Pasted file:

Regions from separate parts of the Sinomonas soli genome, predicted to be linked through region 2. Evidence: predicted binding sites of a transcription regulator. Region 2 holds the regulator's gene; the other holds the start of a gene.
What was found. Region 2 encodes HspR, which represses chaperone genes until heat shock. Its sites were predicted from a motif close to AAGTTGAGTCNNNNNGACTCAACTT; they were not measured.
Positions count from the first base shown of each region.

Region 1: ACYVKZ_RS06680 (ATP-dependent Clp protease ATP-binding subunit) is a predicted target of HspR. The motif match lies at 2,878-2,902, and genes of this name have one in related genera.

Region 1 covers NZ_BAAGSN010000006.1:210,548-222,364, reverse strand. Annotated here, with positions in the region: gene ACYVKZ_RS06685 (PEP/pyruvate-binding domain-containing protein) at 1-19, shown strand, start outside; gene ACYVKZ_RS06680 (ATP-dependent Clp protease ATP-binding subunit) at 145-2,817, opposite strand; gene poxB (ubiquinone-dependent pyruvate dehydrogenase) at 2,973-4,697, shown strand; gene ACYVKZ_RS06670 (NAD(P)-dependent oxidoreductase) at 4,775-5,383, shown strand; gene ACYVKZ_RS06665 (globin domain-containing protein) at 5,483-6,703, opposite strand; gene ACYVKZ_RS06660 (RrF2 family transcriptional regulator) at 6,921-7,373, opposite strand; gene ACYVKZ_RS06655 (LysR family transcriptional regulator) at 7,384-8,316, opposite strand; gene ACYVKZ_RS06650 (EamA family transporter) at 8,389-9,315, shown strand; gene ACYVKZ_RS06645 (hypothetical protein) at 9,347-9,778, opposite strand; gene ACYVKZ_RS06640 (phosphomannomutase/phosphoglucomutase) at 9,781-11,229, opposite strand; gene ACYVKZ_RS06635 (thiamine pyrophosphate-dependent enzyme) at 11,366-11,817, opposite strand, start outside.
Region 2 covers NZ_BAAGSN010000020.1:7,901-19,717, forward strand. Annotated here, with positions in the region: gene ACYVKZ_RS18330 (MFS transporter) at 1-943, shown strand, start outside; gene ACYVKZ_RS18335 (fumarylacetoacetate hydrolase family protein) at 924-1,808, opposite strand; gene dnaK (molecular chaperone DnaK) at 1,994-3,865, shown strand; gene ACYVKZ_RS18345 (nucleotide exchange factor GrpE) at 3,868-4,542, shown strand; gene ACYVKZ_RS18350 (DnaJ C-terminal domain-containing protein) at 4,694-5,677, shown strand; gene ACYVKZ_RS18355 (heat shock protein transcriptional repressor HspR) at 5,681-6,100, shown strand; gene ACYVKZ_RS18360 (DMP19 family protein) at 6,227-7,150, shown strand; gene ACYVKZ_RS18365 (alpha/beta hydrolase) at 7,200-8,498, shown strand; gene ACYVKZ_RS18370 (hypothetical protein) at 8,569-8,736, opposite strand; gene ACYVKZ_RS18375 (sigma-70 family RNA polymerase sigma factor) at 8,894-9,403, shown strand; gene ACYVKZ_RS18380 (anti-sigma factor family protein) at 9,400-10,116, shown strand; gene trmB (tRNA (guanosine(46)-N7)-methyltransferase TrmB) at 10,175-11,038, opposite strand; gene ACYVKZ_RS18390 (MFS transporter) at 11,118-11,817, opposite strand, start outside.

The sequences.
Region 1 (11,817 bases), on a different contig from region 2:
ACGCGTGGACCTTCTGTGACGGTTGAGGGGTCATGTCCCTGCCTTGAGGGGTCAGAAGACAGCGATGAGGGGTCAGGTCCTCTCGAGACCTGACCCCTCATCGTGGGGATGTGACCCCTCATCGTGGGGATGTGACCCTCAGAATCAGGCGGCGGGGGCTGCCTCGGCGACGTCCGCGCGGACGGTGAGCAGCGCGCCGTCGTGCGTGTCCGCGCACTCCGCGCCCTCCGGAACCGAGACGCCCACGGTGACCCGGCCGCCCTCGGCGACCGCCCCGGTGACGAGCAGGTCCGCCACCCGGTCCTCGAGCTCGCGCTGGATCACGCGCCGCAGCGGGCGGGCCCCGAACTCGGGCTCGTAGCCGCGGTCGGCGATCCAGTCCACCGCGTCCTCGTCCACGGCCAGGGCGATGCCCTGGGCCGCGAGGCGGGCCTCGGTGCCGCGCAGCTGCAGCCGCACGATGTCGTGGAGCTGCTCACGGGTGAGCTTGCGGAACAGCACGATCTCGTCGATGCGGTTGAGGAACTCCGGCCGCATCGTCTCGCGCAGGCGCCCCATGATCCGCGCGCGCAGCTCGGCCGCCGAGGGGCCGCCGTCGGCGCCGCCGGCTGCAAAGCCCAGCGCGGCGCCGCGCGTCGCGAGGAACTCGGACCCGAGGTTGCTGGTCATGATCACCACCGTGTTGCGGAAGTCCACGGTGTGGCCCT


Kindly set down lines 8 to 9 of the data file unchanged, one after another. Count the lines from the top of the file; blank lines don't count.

Region 1 (11,817 bases), on a different contig from region 2:
ACGCGTGGACCTTCTGTGACGGTTGAGGGGTCATGTCCCTGCCTTGAGGGGTCAGAAGACAGCGATGAGGGGTCAGGTCCTCTCGAGACCTGACCCCTCATCGTGGGGATGTGACCCCTCATCGTGGGGATGTGACCCTCAGAATCAGGCGGCGGGGGCTGCCTCGGCGACGTCCGCGCGGACGGTGAGCAGCGCGCCGTCGTGCGTGTCCGCGCACTCCGCGCCCTCCGGAACCGAGACGCCCACGGTGACCCGGCCGCCCTCGGCGACCGCCCCGGTGACGAGCAGGTCCGCCACCCGGTCCTCGAGCTCGCGCTGGATCACGCGCCGCAGCGGGCGGGCCCCGAACTCGGGCTCGTAGCCGCGGTCGGCGATCCAGTCCACCGCGTCCTCGTCCACGGCCAGGGCGATGCCCTGGGCCGCGAGGCGGGCCTCGGTGCCGCGCAGCTGCAGCCGCACGATGTCGTGGAGCTGCTCACGGGTGAGCTTGCGGAACAGCACGATCTCGTCGATGCGGTTGAGGAACTCCGGCCGCATCGTCTCGCGCAGGCGCCCCATGATCCGCGCGCGCAGCTCGGCCGCCGAGGGGCCGCCGTCGGCGCCGCCGGCTGCAAAGCCCAGCGCGGCGCCGCGCGTCGCGAGGAACTCGGACCCGAGGTTGCTGGTCATGATCACCACCGTGTTGCGGAAGTCCACGGTGTGGCCCT